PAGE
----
Flanders Classics has shown that they will not be outdone in a couple respects -- challenging the men and including the women -- as evident in yesterday's announcement of their plans for the 2012 Gent Wevelgem. The biggest news is that some sort of women's competition will take place on the same day, the Sunday before the Tour of Flanders. The other bit is that the men's race will include
For now, the women's race is more promise than sizzle. It will start out ranked as a national race (no UCI points, no auto invites), with the intention of becoming an international one in future turns. And in 2012, it'll be held on the same day as the Trofeo Alfredo Binda, a major classic by any measure and a UCI world cup staple. For now, it's probably best to view the Women's Gent-Wevelgem as a demonstration project which, if successful, could result in a change in its stature and some reconfiguring of the calendar. At best, you could see some of the top northern European teams attending, at least the ones which don't have high hopes in Italy. Certainly, you'll never run out of eligible Belgians, so the field will be adequate. One dreamy future scenario, e.g. 2013 or so: Alfredo Binda moves back a week so you get a women's classics season not unlike the men's, with Alf Binda the same weekend as MSR, then women's Gent-Wevelgem a week later and women's Ronde van Vlaanderen the week after that, with the Ronde van Drenthe and La Fleche Wallonne Feminine wrapping things up. Stay tuned.
Men's stuff... on the flip!
On the men's side, once again Flanders Classics is saying they plan to up the ante on Gent-Wevelgem. Adding the Casselberg, a beefy cobbled climb featured in 4 Jours de Dunkirque, FC is promising once again to make the race over 230km. The extra length has been floated a couple times since GW went to Sunday, and both times the riders and teams have beaten it back to a more manageable 219km. With yesterday's announcement it sounds like FC is having another go at the longer version, but we shall see if it sticks.
The headliner is the Casselberg, or perhaps more properly Mont Cassel -- it's in French Flanders, or Flemish France. It's in France, but the people there are at least somewhat Flemish. Regardless, the climb is 3300 meters long averaging 4%, with sporadic cobbles and ramps of 7%. Sort of a less bumpy Oude Kwaremont, if that helps. That said, this is what I found about one side of the climb; apparently there is another approach, and I don't have stats for that.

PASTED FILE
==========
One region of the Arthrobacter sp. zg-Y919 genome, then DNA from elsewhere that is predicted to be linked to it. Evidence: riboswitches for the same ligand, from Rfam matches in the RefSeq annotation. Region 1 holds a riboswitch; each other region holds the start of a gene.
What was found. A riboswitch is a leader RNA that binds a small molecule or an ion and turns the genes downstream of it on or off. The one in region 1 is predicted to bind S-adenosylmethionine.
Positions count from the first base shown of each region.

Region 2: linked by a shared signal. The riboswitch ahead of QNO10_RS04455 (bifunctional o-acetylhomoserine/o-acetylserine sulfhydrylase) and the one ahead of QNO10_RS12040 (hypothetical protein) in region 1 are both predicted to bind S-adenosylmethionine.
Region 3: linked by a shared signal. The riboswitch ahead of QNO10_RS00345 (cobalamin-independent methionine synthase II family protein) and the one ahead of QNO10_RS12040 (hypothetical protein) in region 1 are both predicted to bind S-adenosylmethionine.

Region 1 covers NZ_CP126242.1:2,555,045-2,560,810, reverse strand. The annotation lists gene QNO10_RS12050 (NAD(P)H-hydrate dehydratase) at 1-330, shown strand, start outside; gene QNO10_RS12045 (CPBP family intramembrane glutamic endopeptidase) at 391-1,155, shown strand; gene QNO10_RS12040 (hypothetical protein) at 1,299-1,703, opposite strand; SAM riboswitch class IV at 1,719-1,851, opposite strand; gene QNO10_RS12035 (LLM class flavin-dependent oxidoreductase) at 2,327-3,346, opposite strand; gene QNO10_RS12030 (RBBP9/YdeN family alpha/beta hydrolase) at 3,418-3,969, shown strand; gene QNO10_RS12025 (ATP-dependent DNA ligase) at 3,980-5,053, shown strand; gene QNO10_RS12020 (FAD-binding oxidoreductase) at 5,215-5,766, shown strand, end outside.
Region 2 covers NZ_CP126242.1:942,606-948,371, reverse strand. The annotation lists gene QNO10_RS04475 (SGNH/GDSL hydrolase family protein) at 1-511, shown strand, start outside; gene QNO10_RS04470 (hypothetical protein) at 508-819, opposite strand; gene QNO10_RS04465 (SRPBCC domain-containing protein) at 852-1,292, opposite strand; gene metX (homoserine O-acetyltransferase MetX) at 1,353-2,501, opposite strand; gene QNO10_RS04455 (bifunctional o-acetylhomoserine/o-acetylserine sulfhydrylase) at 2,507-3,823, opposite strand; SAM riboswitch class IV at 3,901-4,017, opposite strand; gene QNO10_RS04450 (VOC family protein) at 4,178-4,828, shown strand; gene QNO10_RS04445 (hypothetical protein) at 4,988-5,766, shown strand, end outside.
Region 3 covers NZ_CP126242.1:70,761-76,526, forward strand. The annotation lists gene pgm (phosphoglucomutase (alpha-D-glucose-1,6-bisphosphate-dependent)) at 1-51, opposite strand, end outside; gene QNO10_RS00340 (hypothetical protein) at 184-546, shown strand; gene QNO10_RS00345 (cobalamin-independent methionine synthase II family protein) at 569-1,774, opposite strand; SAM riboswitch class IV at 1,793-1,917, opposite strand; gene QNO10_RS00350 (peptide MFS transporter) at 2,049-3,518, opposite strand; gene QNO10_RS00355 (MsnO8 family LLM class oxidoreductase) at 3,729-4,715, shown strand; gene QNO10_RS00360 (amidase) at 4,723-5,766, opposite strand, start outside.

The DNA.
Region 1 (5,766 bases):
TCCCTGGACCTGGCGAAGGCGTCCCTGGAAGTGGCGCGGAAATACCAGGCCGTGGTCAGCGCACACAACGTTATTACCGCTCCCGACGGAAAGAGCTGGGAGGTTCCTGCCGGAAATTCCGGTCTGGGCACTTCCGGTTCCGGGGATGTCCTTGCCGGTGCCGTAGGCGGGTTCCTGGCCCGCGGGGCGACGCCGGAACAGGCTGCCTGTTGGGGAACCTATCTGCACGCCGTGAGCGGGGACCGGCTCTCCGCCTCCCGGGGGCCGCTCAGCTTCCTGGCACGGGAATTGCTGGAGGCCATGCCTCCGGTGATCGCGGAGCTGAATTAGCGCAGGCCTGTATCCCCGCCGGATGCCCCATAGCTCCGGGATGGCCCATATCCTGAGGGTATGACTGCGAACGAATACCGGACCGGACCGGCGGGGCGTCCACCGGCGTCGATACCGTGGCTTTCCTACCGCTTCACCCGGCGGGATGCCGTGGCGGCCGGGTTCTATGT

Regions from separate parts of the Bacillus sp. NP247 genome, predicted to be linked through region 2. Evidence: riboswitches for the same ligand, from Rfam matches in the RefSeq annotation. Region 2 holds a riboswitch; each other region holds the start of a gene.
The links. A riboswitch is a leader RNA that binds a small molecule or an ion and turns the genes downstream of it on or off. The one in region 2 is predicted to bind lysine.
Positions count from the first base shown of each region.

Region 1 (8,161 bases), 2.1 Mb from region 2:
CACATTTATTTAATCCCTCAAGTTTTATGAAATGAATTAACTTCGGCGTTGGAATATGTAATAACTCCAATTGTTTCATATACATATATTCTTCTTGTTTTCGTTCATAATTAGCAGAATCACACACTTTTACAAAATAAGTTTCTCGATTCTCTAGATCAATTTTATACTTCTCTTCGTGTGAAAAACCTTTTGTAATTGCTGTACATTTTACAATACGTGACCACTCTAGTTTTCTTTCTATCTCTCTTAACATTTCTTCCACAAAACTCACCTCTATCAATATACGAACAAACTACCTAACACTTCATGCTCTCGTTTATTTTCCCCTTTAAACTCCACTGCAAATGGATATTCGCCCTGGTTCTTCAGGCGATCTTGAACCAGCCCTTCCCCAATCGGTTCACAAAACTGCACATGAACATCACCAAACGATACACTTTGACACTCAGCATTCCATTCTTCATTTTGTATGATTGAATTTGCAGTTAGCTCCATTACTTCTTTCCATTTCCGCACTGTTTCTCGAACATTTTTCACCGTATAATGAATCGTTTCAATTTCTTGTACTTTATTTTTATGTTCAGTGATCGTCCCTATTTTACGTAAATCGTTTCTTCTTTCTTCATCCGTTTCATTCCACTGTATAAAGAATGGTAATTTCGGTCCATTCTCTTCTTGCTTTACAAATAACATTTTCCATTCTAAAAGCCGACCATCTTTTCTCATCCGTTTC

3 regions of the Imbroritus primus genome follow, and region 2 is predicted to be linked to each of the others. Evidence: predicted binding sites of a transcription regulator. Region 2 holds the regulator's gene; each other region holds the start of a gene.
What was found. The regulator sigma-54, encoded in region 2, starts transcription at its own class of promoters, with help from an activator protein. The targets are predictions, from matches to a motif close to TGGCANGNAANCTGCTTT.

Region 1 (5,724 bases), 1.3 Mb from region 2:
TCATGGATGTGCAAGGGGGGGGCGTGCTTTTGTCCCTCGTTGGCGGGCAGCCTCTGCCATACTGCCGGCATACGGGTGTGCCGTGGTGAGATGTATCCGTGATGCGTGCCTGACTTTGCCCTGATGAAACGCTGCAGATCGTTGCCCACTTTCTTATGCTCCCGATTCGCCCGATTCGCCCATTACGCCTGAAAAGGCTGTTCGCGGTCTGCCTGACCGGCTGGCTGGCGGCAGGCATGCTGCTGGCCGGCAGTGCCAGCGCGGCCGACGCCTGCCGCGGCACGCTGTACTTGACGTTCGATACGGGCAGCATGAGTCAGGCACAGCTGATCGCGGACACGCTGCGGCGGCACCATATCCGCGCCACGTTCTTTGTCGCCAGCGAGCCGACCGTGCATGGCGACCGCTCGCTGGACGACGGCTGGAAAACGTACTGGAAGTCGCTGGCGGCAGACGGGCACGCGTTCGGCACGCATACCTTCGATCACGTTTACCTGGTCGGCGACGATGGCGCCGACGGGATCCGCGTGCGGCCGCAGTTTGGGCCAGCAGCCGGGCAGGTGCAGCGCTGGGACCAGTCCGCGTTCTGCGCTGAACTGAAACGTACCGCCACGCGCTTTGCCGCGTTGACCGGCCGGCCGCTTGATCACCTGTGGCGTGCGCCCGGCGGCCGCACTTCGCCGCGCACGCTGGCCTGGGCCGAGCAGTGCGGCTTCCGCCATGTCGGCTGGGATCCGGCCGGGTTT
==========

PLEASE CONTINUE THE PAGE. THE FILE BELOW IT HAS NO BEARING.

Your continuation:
and a picture...
Nothing too nasty there. But I wouldn't rule out the presence of a different, far worse approach.
The implications are fun to contemplate. First, FC is staking a claim for one of the most important entities in the world of women's racing. We've complained for a while that more races should run a women's event the same day, since courses for major men's events are closed for hours and hours, meaning there isn't much additional cost to a women's event. This plan means FC is opening its two biggest events to women. Not too shabby.
Second, the Mont Cassel addition is perhaps another tit-for-tat move in FC's endless battle for weekend supremacy with E3 Prijs Vlaanderen, the only major event in Vlaamse Wielerweek FC doesn't own. For years E3 owned the weekend and served up Tom Boonen's favorite Ronde warmup, with over 200km and a steady diet of cobbled hills taken straight from the Ronde roadmap. Then GW muscled in on the scene. In 2010, the preference for E3's climbs held sway, but last year the urgency of UCI points (available at GW, not at E3) turned the tables. Now E3 is a UCI points race, so maybe the tables turn back its way? Hence the desire on FC's part to add more climby bits to Gent-Wevelgem.
We will need more details before we start ruling out the sprinters in GW. For two years the race has run a gauntlet of small climbs -- Baneberg, Rodeberg, Scherpeberg -- and the traditional Kemmelberg/Monteberg monster. Twice. The last two winners were Bernhard Eisel, in a small bunch sprint, and Tom Boonen in a bigger bunch. Cassel is a long way from Wevelgem, so my hunch is that the extra climbing, early on, won't dent the hopes of guys like Farrar and Cavendish too terribly much. But we shall see.